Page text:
as told to me by a Viet Nam Veteran
prefers to remain anonymous)
other day I was walking into the local Wal-Mart store when
noticed an older man walking beside a younger man.
younger man was wearing army fatigues.
was curious so I stopped and asked, “Excuse me young man,
I was just wondering if you were in the service
are you just wearing fatigues?"
young man stated that he was really in the army and
his Dad added in a strong voice that was filled with
“This is my son and he has just returned
second tour in Iraq."
told him how glad I was that he had returned home safely
then I said, “Young man, I would like to do something
you that no one outside of my family did for me
I returned home from serving in Viet Nam.”
is that?” he asked.
be proud to welcome you home by shaking your hand
I might and say thank you for your service
our country,” I said as I held out my hand.
young soldier and his Dad both stood a little taller
the young man stuck out his hand which I readily grasped
we just stood there, the three of us, with our right hands joined.
were three strangers drawn together by a common bond,
all understood, not needing to say anything more.
nodding to each other, I started to break the grasp and
away but the young soldier seemed to have something
his mind as he hesitated, and then he stopped me
I could move. He was quiet
for a moment and then he
me straight in the eye and then he ever so clearly
the words, "Thank you . . . and . . . Welcome Home”.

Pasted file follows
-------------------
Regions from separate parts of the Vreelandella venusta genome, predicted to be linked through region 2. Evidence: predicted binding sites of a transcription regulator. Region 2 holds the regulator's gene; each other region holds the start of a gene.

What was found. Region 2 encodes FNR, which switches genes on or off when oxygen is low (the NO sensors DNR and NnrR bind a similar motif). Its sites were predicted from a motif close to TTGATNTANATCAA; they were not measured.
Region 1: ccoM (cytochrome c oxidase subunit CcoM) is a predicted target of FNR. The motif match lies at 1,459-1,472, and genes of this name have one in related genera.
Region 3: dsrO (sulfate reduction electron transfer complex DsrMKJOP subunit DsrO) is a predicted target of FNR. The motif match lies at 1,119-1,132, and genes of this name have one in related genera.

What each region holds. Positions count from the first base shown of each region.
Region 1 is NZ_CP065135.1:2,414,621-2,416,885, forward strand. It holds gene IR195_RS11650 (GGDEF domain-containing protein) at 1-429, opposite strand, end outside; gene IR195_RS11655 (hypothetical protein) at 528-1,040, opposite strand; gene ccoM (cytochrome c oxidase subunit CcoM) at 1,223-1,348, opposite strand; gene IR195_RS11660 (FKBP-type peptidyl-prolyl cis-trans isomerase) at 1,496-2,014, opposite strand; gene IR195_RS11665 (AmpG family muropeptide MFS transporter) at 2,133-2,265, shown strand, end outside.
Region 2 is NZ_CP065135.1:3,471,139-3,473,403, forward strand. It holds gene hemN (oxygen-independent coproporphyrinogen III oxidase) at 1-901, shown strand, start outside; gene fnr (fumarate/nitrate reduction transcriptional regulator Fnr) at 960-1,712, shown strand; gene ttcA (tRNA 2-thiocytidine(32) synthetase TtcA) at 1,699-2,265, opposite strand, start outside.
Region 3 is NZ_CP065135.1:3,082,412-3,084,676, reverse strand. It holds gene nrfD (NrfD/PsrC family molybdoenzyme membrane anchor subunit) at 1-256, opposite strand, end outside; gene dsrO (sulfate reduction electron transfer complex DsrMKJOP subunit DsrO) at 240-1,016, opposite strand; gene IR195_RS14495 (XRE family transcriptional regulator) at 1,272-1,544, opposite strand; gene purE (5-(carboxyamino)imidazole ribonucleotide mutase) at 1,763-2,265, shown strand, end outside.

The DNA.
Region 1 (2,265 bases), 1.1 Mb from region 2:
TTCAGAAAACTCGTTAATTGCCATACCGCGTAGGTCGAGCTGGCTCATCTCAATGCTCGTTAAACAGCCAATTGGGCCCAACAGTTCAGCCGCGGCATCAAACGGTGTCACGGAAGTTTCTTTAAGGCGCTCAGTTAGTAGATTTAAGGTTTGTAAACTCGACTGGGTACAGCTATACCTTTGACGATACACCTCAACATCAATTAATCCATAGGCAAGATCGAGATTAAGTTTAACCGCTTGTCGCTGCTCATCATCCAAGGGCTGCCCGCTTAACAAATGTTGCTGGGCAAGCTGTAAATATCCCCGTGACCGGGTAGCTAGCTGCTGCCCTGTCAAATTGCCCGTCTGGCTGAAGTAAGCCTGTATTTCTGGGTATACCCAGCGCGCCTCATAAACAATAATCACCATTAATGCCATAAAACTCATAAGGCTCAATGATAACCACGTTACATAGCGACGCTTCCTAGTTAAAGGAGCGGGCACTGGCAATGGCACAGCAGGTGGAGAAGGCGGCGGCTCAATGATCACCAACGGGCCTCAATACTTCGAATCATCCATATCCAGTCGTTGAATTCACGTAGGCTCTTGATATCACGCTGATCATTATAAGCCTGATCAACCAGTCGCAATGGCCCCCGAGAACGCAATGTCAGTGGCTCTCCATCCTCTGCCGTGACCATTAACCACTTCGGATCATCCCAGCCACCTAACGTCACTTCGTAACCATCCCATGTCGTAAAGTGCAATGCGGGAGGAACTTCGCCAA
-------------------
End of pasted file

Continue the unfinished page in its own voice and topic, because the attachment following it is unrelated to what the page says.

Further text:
then parted company as we went our separate ways.
finished buying the supplies I needed, walked on home,
oh yeah … I cried.
Viet Nam veteran)
often forget to be thankful to those who serve our country,
us from terrorism, and preserve our freedom.
have veterans living today that have served us in WWII,
Viet Nam, and The Persian Gulf. We
active duty who are serving our country right now
Iraq as well as other places around the world.
the average age of a WWII Veteran is 81;
are quickly losing them from the battlefield of life.
are now leaving us at the rate of 1500 per day.
see many of them carrying our flag in parades and
in military funerals. They
tell me the veteran’s
need more veterans to help them with these
now. This is due to the
failing health and the deaths
most of the WWII veterans who have kept these
alive with their unswerving dedication
patriotism. Perhaps it’s time we expressed appreciation
a card or a phone call to someone we know personally
there’s still time. It
shouldn’t have to be Memorial Day
Veteran’s Day for us to be appreciative toward all
our veterans no matter where they served.
The point is
they served and gave of themselves
we might live in freedom.
can also show our appreciation to those serving us
now by writing letters, sending e-mails,
sending packages to our soldiers. *
Today is a good day
be grateful, there’s no time like the present and it’s
only time that we have for certain. When
we see or
of a soldier coming home from war, most important of all,
remember to give them a heartfelt,
. . . and
. . .
you love your freedom, thank a vet"
Link to a site for more information on ways to support our troops:
Link to a tribute to WWII Vets